About The World Bank Open Knowledge Repository
The World Bank is the largest single source of development knowledge. The World Bank Open Knowledge Repository (OKR) is The World Bank’s official open access repository for its research outputs and knowledge products.
The Open Access Policy and the OKR represent the third major development in the World Bank’s Open Development Agenda, joining these earlier initiatives:
- Open Data Initiative (launched in April 2010): a range of reforms enabling free access to thousands of development indicators, as well as a wealth of information on World Bank project and finance, and
- Access to Information Policy (launched in July 2010): a groundbreaking change in how the World Bank makes information available to the public.
By extending and improving access to World Bank research, the World Bank aims to encourage innovation and allow anyone in the world to use Bank knowledge to help improve the lives of those living in poverty. The OKR is constantly updated with new content, as well as legacy reports and research.
The OKR is built on DSpace, the open source platform heavily used in the open access community, powering over 2,000 open repositories, and is interoperable with other repositories. It supports optimal discoverability and re- usability of the content by complying with Dublin Core Metadata Initiative (DCMI) standards. All OKR metadata is exposed through the Open Archives Initiative Protocol for Metadata Harvesting (OAI-PMH) protocol.
Since its launch in 2012, millions of publications have been downloaded from the OKR, and nearly half of its users are in developing countries. The OKR was named one of ALA RUSA’s “Best Free Reference Web Sites of 2013” The World Bank also received the Scholarly Publishing and Academic Resource Coalition (SPARC) “Open Access Innovator” award in 2012 for the OKR.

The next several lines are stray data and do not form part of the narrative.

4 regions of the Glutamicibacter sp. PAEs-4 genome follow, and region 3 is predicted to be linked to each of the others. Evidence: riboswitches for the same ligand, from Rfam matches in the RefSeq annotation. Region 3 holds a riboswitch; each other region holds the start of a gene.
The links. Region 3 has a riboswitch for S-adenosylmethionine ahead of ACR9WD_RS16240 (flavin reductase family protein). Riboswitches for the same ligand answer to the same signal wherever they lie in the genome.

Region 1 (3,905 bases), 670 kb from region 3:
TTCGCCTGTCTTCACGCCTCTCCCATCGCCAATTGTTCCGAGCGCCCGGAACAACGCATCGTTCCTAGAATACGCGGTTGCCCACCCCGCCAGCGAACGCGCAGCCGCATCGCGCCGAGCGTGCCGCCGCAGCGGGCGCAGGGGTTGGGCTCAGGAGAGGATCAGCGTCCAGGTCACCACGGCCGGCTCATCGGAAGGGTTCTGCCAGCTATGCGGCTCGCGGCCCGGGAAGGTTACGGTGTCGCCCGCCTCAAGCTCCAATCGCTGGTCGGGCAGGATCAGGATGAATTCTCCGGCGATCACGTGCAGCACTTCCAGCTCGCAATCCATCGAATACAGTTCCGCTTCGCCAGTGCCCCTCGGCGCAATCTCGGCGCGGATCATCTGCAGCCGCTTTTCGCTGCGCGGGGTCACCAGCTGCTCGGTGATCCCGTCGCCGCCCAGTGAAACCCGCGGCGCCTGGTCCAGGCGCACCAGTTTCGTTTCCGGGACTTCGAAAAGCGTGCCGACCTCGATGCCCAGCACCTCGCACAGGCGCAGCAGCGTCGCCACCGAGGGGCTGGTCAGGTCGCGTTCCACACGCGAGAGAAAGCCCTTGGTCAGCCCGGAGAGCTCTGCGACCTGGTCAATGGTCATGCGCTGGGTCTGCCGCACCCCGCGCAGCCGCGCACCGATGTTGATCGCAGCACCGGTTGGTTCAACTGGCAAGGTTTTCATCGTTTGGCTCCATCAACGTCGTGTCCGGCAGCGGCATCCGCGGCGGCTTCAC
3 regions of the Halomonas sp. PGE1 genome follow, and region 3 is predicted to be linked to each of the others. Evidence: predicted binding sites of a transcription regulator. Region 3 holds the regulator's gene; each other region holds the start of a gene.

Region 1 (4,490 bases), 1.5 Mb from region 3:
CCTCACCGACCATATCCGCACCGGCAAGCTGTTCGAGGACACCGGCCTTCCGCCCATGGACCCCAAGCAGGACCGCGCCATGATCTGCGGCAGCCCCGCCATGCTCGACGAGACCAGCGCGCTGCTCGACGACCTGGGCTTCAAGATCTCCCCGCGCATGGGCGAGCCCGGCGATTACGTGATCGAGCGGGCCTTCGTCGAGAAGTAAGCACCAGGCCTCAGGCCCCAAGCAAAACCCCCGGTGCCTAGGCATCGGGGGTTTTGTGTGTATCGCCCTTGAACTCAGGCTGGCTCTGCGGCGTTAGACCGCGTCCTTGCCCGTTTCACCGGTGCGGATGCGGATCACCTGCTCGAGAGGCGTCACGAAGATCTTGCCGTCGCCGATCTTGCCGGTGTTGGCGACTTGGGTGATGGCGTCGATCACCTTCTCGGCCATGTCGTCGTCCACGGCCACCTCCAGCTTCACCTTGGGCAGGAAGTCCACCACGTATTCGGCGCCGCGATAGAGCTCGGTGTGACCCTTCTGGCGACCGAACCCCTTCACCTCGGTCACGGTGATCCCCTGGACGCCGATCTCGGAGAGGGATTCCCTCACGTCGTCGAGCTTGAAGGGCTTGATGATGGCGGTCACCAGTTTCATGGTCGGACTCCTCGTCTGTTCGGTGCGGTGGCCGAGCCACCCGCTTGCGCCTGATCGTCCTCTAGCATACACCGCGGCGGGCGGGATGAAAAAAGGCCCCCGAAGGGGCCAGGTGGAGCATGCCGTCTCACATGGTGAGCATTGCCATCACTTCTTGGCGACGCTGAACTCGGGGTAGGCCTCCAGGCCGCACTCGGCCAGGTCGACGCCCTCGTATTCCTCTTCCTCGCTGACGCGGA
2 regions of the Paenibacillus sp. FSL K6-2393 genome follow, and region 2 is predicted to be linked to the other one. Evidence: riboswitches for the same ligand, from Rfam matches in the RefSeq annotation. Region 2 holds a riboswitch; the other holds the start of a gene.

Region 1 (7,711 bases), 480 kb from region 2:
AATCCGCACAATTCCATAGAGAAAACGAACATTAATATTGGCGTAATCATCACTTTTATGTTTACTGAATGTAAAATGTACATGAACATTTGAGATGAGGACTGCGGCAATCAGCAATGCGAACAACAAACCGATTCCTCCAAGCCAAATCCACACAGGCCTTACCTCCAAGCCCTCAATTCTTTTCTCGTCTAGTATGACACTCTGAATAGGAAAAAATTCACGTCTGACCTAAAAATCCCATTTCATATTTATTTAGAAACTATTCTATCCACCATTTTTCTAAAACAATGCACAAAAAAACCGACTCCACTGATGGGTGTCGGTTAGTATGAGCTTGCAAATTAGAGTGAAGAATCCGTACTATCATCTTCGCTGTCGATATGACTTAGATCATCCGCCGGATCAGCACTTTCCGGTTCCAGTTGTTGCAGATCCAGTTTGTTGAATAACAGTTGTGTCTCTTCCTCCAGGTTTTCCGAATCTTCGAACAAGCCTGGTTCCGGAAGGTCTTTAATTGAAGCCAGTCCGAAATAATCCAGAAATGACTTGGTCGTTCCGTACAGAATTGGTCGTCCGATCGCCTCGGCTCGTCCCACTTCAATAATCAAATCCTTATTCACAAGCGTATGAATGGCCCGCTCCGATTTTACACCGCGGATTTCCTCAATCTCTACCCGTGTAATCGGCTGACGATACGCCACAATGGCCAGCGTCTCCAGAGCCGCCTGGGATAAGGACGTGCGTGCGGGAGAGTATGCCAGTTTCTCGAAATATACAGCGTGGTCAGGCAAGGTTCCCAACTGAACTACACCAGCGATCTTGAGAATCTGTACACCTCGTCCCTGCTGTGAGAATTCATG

The OKR contains thousands of research works including:
- World Bank Group Annual Reports and Independent Evaluation Studies
- Books published by the World Bank Group including flagship publications, academic books and practitioner volumes;
- All World Development Reports (WDRs) plus recent WDR background papers;
- Journal articles published in World Bank Economic Review (WBER) and World Bank Research Observer (WBRO), two journals published by Oxford University Press on behalf of the World Bank;
- Accepted manuscripts of Bank-authored journal articles from selected external publishers (after an embargo period if applicable);
- Metadata and links to Bank-authored external journal articles;
- Serial publications (typically data-intensive outlook reports);
- Policy Research Working Papers (PRWP)—a series of papers that disseminate findings of work in progress in order to encourage the exchange of ideas about development issues;
- Selected other papers of high research quality;
- Economic and Sector Work (ESW) studies—a series of analytical reports prepared by Bank staff. ESWs gather and evaluate information about a country’s economy and/or a specific sector;
- Knowledge Notes, providing short briefs that capture lessons of experience from Bank operations and research;